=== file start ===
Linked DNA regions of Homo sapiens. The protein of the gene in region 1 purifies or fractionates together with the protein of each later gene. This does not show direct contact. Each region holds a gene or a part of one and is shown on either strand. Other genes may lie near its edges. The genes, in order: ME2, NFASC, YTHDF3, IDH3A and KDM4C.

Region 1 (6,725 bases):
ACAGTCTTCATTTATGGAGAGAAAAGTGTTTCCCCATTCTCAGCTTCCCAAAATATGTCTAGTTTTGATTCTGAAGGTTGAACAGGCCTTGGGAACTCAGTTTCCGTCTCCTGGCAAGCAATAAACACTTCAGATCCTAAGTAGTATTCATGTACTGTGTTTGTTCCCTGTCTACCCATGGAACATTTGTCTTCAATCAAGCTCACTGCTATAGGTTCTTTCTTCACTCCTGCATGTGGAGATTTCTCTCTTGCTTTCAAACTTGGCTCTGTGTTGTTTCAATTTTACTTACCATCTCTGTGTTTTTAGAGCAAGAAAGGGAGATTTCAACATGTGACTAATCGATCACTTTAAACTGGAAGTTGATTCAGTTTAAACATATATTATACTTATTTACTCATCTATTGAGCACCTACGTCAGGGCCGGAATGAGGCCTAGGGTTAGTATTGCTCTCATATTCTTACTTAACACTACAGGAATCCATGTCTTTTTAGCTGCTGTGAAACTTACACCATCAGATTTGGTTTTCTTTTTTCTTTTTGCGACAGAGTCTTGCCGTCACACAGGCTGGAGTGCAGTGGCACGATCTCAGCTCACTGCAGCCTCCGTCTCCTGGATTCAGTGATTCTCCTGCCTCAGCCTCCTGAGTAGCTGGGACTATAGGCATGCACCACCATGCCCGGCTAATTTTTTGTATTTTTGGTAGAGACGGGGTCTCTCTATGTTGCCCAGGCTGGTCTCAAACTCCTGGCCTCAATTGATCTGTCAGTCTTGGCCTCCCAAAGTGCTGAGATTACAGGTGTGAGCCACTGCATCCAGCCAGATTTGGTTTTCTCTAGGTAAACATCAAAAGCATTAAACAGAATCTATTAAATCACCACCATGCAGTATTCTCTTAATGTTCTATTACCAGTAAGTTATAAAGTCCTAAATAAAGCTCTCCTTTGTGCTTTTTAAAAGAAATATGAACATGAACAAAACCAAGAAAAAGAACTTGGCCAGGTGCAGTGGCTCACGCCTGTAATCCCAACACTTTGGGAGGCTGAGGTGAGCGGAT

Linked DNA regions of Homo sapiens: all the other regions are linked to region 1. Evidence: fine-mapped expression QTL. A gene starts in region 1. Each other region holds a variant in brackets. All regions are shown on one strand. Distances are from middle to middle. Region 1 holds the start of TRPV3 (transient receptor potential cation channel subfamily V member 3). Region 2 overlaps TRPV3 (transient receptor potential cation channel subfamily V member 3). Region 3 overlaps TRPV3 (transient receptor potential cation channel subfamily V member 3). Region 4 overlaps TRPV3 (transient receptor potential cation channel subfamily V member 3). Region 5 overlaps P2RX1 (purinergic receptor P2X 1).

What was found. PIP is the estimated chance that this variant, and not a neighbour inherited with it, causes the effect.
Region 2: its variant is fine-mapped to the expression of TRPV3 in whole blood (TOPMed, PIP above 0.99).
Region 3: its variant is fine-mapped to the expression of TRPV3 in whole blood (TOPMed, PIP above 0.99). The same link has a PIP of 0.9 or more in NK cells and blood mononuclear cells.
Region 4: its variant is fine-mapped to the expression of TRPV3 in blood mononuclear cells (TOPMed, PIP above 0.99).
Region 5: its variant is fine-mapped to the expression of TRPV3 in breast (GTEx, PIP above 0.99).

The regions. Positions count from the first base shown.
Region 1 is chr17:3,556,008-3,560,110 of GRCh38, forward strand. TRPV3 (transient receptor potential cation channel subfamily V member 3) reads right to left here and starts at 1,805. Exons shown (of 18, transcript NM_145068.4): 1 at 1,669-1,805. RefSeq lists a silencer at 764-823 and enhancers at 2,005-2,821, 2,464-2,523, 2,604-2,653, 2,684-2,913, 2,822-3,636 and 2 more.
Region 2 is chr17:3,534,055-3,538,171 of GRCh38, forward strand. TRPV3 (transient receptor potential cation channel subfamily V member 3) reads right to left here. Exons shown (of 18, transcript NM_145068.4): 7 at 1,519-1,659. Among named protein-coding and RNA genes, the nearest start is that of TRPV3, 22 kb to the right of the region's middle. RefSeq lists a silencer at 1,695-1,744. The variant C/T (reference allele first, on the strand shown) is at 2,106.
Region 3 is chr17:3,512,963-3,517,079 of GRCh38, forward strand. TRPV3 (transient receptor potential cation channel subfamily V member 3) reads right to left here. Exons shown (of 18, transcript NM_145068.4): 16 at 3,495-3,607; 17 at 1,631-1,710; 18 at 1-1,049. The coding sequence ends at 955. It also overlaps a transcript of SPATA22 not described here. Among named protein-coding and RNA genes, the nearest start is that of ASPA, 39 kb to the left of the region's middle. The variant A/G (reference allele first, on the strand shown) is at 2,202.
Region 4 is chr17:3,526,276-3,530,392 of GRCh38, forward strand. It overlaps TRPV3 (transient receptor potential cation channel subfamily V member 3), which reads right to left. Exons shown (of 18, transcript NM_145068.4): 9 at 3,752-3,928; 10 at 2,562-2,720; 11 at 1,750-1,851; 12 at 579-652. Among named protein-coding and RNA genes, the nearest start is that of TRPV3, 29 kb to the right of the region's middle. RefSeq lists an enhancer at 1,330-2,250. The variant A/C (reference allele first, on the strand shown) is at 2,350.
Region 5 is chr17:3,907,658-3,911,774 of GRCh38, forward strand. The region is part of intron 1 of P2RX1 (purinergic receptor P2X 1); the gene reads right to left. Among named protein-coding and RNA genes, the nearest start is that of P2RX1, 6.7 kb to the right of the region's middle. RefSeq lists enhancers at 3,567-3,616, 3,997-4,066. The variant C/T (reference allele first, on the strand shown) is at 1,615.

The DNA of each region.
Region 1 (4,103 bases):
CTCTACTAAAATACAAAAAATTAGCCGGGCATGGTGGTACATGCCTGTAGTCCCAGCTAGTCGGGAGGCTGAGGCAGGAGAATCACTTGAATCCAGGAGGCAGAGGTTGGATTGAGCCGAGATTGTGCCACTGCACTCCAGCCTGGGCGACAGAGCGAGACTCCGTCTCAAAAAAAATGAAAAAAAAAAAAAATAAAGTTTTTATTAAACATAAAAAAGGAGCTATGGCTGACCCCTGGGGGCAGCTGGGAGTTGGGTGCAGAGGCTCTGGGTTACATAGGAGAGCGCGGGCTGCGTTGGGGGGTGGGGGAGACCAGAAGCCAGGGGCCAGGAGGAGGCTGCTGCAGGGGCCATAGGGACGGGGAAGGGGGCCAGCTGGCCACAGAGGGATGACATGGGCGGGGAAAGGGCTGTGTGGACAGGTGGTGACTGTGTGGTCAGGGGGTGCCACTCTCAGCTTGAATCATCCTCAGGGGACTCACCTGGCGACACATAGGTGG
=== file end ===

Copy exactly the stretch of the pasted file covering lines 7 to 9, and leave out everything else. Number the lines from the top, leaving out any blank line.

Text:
Region 3: its variant is fine-mapped to the expression of TRPV3 in whole blood (TOPMed, PIP above 0.99). The same link has a PIP of 0.9 or more in NK cells and blood mononuclear cells.
Region 4: its variant is fine-mapped to the expression of TRPV3 in blood mononuclear cells (TOPMed, PIP above 0.99).
Region 5: its variant is fine-mapped to the expression of TRPV3 in breast (GTEx, PIP above 0.99).